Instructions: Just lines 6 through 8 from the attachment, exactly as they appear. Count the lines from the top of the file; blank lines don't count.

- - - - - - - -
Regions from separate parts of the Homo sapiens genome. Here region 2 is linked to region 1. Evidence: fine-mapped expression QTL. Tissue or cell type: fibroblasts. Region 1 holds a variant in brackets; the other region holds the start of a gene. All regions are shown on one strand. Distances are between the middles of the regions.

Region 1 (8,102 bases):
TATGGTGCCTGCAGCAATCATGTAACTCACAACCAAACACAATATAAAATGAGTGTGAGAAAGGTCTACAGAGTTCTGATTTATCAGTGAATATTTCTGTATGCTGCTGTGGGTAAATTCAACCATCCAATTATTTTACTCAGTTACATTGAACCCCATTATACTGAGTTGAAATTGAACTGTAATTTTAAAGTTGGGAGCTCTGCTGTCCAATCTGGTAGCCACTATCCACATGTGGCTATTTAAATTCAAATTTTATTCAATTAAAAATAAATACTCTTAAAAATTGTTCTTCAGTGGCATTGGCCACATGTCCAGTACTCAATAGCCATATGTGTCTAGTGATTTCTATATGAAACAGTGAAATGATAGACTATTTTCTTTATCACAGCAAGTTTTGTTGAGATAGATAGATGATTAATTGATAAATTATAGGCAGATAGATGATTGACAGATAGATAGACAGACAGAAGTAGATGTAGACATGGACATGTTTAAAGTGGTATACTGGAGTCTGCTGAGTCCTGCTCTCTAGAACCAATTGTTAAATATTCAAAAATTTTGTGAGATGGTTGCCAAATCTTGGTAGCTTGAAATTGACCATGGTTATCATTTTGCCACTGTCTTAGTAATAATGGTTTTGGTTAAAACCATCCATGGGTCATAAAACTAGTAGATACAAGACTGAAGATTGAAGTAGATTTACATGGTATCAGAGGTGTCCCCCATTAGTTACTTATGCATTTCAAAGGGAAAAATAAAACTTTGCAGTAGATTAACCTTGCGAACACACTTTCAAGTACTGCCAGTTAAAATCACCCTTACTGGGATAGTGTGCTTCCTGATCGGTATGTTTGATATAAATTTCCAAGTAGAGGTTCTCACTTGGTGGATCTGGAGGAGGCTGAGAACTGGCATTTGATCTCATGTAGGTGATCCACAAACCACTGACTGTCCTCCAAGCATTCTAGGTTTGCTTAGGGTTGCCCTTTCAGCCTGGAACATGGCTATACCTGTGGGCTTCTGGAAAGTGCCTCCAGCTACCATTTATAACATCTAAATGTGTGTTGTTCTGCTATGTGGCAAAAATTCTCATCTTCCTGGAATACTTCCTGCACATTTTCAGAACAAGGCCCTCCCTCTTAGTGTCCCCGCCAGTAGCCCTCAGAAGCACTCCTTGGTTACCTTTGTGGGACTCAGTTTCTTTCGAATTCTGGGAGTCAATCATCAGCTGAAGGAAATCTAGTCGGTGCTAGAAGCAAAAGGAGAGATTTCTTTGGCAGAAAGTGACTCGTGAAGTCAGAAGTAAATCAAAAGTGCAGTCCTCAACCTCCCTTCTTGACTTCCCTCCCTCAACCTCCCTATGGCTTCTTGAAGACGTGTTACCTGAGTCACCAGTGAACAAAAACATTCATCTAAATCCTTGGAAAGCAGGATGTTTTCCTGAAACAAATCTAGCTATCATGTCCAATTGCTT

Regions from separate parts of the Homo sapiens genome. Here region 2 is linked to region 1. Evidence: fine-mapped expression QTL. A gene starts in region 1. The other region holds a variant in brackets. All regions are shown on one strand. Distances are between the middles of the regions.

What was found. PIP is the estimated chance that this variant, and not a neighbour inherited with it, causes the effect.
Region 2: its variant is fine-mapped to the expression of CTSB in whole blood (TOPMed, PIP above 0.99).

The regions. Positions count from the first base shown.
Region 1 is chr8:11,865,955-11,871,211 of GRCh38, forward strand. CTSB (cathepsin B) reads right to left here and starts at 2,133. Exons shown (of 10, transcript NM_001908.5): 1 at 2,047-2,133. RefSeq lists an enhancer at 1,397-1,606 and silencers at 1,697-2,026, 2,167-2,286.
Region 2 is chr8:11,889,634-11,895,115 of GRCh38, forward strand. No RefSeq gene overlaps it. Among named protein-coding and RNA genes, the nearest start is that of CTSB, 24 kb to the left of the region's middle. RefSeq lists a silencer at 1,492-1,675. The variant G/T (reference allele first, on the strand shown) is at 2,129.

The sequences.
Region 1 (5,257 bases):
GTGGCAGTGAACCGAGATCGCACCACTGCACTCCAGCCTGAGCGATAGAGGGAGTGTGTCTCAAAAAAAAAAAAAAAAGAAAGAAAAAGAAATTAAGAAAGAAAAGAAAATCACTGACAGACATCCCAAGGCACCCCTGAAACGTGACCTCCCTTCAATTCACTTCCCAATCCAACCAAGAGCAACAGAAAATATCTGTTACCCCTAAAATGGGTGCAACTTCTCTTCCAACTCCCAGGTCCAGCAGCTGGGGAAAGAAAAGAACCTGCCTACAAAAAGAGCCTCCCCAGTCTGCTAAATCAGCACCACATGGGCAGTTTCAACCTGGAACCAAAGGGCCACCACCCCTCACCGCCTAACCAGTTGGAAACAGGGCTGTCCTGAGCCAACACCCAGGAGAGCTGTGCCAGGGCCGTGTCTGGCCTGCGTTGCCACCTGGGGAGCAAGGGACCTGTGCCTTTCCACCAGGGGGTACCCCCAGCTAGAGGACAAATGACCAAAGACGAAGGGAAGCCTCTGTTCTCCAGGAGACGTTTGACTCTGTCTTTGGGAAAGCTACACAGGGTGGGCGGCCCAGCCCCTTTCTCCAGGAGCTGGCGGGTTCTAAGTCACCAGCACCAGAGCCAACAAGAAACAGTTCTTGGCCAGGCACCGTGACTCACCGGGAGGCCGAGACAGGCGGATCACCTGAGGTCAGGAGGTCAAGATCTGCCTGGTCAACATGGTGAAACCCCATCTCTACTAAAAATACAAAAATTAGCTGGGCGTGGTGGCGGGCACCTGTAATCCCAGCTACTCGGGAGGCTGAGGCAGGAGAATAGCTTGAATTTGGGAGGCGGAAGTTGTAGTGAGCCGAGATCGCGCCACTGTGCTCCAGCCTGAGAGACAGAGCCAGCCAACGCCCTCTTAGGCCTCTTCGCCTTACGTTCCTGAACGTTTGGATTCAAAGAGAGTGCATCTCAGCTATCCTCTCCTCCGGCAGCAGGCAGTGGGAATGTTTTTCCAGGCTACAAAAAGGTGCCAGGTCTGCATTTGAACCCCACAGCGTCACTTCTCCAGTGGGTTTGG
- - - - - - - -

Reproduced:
Region 2: its variant is fine-mapped to the expression of CTSB in whole blood (TOPMed, PIP above 0.99).

The regions. Positions count from the first base shown.
Region 1 is chr8:11,865,955-11,871,211 of GRCh38, forward strand. CTSB (cathepsin B) reads right to left here and starts at 2,133. Exons shown (of 10, transcript NM_001908.5): 1 at 2,047-2,133. RefSeq lists an enhancer at 1,397-1,606 and silencers at 1,697-2,026, 2,167-2,286.